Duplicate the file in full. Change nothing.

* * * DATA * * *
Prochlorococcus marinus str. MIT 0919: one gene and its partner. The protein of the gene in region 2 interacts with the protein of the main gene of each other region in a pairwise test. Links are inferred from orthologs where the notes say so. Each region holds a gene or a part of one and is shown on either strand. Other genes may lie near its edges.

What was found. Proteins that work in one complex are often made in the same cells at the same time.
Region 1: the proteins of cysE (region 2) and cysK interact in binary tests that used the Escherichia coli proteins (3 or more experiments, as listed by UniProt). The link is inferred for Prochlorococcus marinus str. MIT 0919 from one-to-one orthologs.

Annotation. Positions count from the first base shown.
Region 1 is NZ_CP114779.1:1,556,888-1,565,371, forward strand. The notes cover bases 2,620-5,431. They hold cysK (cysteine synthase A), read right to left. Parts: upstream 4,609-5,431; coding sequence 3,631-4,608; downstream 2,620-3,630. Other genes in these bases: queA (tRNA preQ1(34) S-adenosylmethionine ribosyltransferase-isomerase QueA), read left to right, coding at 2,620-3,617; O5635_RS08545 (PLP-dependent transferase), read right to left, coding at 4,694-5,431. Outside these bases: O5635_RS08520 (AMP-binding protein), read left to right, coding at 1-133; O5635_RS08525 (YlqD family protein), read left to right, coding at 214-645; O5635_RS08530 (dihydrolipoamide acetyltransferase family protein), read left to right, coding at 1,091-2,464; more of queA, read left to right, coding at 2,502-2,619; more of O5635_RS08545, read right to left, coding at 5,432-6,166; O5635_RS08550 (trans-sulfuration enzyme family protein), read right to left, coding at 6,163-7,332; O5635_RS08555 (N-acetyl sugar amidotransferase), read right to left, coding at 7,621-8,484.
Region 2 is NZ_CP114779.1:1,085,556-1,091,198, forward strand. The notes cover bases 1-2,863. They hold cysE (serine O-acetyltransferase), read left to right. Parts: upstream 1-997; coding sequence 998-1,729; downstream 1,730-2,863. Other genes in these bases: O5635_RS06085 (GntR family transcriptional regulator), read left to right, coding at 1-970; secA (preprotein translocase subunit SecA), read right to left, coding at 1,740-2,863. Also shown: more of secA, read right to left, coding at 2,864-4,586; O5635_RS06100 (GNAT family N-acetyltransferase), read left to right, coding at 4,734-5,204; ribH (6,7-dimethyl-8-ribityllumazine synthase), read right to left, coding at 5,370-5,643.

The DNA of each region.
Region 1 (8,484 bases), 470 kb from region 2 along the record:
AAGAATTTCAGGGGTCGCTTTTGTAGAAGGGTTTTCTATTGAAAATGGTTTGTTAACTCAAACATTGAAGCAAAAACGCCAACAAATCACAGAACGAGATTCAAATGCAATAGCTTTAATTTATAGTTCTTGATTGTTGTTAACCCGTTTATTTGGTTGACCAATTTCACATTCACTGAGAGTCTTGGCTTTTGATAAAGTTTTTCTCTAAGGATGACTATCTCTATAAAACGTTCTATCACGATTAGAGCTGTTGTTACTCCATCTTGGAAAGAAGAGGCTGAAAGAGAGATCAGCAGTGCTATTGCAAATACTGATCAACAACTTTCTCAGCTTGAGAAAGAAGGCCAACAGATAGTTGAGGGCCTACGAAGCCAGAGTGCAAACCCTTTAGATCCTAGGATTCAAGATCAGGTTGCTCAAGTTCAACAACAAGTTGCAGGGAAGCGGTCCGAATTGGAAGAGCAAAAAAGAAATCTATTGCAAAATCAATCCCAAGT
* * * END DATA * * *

Prochlorococcus marinus str. MIT 0919: one gene and its partner. The protein of the gene in region 2 interacts with the protein of the main gene of each other region in a pairwise test. Links are inferred from orthologs where the notes say so. Each region holds a gene or a part of one and is shown on either strand. Other genes may lie near its edges.

What was found. Proteins that work in one complex are often made in the same cells at the same time.
Region 1: the proteins of cysE (region 2) and cysK interact in binary tests that used the Escherichia coli proteins (3 or more experiments, as listed by UniProt). The link is inferred for Prochlorococcus marinus str. MIT 0919 from one-to-one orthologs.

Annotation. Positions count from the first base shown.
Region 1 is NZ_CP114779.1:1,556,888-1,565,371, forward strand. The notes cover bases 2,620-5,431. They hold cysK (cysteine synthase A), read right to left. Parts: upstream 4,609-5,431; coding sequence 3,631-4,608; downstream 2,620-3,630. Other genes in these bases: queA (tRNA preQ1(34) S-adenosylmethionine ribosyltransferase-isomerase QueA), read left to right, coding at 2,620-3,617; O5635_RS08545 (PLP-dependent transferase), read right to left, coding at 4,694-5,431. Outside these bases: O5635_RS08520 (AMP-binding protein), read left to right, coding at 1-133; O5635_RS08525 (YlqD family protein), read left to right, coding at 214-645; O5635_RS08530 (dihydrolipoamide acetyltransferase family protein), read left to right, coding at 1,091-2,464; more of queA, read left to right, coding at 2,502-2,619; more of O5635_RS08545, read right to left, coding at 5,432-6,166; O5635_RS08550 (trans-sulfuration enzyme family protein), read right to left, coding at 6,163-7,332; O5635_RS08555 (N-acetyl sugar amidotransferase), read right to left, coding at 7,621-8,484.
Region 2 is NZ_CP114779.1:1,085,556-1,091,198, forward strand. The notes cover bases 1-2,863. They hold cysE (serine O-acetyltransferase), read left to right. Parts: upstream 1-997; coding sequence 998-1,729; downstream 1,730-2,863. Other genes in these bases: O5635_RS06085 (GntR family transcriptional regulator), read left to right, coding at 1-970; secA (preprotein translocase subunit SecA), read right to left, coding at 1,740-2,863. Also shown: more of secA, read right to left, coding at 2,864-4,586; O5635_RS06100 (GNAT family N-acetyltransferase), read left to right, coding at 4,734-5,204; ribH (6,7-dimethyl-8-ribityllumazine synthase), read right to left, coding at 5,370-5,643.

The DNA of each region.
Region 1 (8,484 bases), 470 kb from region 2 along the record:
AAGAATTTCAGGGGTCGCTTTTGTAGAAGGGTTTTCTATTGAAAATGGTTTGTTAACTCAAACATTGAAGCAAAAACGCCAACAAATCACAGAACGAGATTCAAATGCAATAGCTTTAATTTATAGTTCTTGATTGTTGTTAACCCGTTTATTTGGTTGACCAATTTCACATTCACTGAGAGTCTTGGCTTTTGATAAAGTTTTTCTCTAAGGATGACTATCTCTATAAAACGTTCTATCACGATTAGAGCTGTTGTTACTCCATCTTGGAAAGAAGAGGCTGAAAGAGAGATCAGCAGTGCTATTGCAAATACTGATCAACAACTTTCTCAGCTTGAGAAAGAAGGCCAACAGATAGTTGAGGGCCTACGAAGCCAGAGTGCAAACCCTTTAGATCCTAGGATTCAAGATCAGGTTGCTCAAGTTCAACAACAAGTTGCAGGGAAGCGGTCCGAATTGGAAGAGCAAAAAAGAAATCTATTGCAAAATCAATCCCAAGT